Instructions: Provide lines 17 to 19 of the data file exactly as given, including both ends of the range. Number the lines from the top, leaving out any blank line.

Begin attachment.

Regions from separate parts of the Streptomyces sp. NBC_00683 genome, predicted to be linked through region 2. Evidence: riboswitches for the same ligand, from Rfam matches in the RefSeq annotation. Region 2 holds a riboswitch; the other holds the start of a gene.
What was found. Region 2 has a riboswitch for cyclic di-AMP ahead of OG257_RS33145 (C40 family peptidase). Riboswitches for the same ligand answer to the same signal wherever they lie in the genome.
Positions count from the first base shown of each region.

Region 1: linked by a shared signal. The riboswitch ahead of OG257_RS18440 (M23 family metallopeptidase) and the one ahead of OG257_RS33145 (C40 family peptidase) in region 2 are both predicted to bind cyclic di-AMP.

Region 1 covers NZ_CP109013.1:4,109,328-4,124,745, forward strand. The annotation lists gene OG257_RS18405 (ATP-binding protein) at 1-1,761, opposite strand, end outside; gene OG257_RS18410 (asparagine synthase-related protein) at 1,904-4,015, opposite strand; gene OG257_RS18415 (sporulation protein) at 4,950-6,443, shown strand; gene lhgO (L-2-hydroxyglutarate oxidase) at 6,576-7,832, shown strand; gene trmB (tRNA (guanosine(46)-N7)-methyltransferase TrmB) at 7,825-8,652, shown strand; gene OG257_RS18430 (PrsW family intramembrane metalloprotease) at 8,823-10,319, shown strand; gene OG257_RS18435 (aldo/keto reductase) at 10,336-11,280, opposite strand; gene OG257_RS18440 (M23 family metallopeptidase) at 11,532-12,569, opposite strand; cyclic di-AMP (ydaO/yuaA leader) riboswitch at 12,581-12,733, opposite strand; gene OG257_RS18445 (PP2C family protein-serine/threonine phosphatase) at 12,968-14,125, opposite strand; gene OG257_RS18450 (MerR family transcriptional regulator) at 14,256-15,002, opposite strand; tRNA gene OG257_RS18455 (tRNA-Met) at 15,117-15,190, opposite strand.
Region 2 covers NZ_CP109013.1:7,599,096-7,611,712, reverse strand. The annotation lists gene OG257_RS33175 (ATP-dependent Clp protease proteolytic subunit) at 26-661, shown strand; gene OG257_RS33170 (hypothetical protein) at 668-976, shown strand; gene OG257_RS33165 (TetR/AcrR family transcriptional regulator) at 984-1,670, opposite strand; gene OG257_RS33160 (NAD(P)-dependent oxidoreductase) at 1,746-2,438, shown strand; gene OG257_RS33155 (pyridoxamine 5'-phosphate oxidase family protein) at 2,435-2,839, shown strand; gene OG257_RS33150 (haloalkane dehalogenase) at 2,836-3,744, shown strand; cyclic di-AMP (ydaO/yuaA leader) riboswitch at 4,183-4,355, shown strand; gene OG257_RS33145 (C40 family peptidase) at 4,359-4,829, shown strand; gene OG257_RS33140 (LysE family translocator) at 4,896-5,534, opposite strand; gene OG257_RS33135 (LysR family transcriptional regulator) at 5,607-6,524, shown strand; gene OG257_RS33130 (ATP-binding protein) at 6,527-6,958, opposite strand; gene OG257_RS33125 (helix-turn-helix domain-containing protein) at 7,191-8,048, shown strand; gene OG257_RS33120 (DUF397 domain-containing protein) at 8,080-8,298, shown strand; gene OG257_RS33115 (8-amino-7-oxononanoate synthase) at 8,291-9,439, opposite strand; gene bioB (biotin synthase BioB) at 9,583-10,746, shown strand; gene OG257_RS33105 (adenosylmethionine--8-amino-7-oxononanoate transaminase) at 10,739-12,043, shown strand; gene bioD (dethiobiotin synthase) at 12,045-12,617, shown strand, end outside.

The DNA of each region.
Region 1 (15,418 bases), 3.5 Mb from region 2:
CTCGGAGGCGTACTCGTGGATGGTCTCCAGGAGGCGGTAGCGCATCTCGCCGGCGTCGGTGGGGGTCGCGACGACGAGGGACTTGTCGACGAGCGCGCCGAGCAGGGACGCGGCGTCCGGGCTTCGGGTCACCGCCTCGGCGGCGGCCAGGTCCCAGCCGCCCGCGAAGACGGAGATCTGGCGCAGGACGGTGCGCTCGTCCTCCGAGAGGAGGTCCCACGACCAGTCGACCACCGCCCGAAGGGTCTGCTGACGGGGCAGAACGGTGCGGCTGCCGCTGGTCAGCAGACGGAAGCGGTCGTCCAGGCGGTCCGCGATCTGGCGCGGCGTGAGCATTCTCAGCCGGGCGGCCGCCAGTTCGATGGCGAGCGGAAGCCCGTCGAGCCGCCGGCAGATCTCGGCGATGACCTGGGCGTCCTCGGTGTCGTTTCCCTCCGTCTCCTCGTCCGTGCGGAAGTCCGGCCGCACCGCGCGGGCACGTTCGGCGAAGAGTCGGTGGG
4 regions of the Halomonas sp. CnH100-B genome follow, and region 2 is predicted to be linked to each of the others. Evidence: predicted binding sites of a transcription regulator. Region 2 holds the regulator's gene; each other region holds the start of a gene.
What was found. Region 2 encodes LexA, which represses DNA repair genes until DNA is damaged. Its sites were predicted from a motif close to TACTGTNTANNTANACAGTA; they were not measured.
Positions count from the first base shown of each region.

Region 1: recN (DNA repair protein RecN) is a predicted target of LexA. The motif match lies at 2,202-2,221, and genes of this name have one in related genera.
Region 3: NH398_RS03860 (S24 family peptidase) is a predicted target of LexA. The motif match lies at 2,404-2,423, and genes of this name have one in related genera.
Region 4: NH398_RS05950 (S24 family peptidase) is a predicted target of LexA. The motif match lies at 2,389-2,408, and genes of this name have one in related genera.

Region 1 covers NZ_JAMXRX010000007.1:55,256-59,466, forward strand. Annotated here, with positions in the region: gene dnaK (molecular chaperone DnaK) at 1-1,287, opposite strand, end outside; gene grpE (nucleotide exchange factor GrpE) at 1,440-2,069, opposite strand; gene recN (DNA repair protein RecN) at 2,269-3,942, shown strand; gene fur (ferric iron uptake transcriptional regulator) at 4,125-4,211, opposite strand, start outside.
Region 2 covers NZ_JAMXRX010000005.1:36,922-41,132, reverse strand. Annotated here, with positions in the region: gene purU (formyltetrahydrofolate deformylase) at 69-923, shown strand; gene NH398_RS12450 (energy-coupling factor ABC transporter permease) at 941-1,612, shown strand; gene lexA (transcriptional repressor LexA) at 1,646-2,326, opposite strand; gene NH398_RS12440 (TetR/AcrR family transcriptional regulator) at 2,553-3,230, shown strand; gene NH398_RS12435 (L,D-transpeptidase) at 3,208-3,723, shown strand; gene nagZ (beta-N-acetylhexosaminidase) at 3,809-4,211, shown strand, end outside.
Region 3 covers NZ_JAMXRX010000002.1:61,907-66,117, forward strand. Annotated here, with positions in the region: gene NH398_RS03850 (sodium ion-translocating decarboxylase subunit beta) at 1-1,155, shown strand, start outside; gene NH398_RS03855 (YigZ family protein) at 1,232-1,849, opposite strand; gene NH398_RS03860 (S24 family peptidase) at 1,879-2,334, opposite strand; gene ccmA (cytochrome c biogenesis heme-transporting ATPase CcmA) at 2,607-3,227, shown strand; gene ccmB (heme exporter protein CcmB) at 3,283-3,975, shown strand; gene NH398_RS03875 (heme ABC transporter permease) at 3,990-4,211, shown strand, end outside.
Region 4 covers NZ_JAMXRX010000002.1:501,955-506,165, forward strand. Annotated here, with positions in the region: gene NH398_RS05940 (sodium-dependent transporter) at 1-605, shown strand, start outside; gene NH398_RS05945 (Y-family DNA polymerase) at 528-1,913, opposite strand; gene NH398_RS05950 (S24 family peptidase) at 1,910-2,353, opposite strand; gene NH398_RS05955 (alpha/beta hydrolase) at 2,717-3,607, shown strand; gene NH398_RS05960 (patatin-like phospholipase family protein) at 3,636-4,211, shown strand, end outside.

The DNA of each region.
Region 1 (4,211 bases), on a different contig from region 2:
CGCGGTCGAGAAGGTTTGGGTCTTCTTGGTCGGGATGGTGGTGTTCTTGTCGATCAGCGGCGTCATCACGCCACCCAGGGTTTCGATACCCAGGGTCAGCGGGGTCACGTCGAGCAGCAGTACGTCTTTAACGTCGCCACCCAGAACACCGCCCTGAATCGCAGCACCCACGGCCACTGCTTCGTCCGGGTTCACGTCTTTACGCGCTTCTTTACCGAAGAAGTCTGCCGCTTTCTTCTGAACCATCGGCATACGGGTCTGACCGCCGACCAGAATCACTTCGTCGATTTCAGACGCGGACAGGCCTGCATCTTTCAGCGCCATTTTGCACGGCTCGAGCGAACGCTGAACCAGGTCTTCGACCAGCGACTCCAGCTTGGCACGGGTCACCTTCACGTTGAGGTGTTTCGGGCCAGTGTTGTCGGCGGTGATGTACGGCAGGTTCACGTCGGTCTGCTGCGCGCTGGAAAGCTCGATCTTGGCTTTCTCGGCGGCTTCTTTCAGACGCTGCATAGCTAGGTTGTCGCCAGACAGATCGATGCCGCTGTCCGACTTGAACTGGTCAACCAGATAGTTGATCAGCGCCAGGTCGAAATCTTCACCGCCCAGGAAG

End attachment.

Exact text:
Region 2 covers NZ_JAMXRX010000005.1:36,922-41,132, reverse strand. Annotated here, with positions in the region: gene purU (formyltetrahydrofolate deformylase) at 69-923, shown strand; gene NH398_RS12450 (energy-coupling factor ABC transporter permease) at 941-1,612, shown strand; gene lexA (transcriptional repressor LexA) at 1,646-2,326, opposite strand; gene NH398_RS12440 (TetR/AcrR family transcriptional regulator) at 2,553-3,230, shown strand; gene NH398_RS12435 (L,D-transpeptidase) at 3,208-3,723, shown strand; gene nagZ (beta-N-acetylhexosaminidase) at 3,809-4,211, shown strand, end outside.
Region 3 covers NZ_JAMXRX010000002.1:61,907-66,117, forward strand. Annotated here, with positions in the region: gene NH398_RS03850 (sodium ion-translocating decarboxylase subunit beta) at 1-1,155, shown strand, start outside; gene NH398_RS03855 (YigZ family protein) at 1,232-1,849, opposite strand; gene NH398_RS03860 (S24 family peptidase) at 1,879-2,334, opposite strand; gene ccmA (cytochrome c biogenesis heme-transporting ATPase CcmA) at 2,607-3,227, shown strand; gene ccmB (heme exporter protein CcmB) at 3,283-3,975, shown strand; gene NH398_RS03875 (heme ABC transporter permease) at 3,990-4,211, shown strand, end outside.
Region 4 covers NZ_JAMXRX010000002.1:501,955-506,165, forward strand. Annotated here, with positions in the region: gene NH398_RS05940 (sodium-dependent transporter) at 1-605, shown strand, start outside; gene NH398_RS05945 (Y-family DNA polymerase) at 528-1,913, opposite strand; gene NH398_RS05950 (S24 family peptidase) at 1,910-2,353, opposite strand; gene NH398_RS05955 (alpha/beta hydrolase) at 2,717-3,607, shown strand; gene NH398_RS05960 (patatin-like phospholipase family protein) at 3,636-4,211, shown strand, end outside.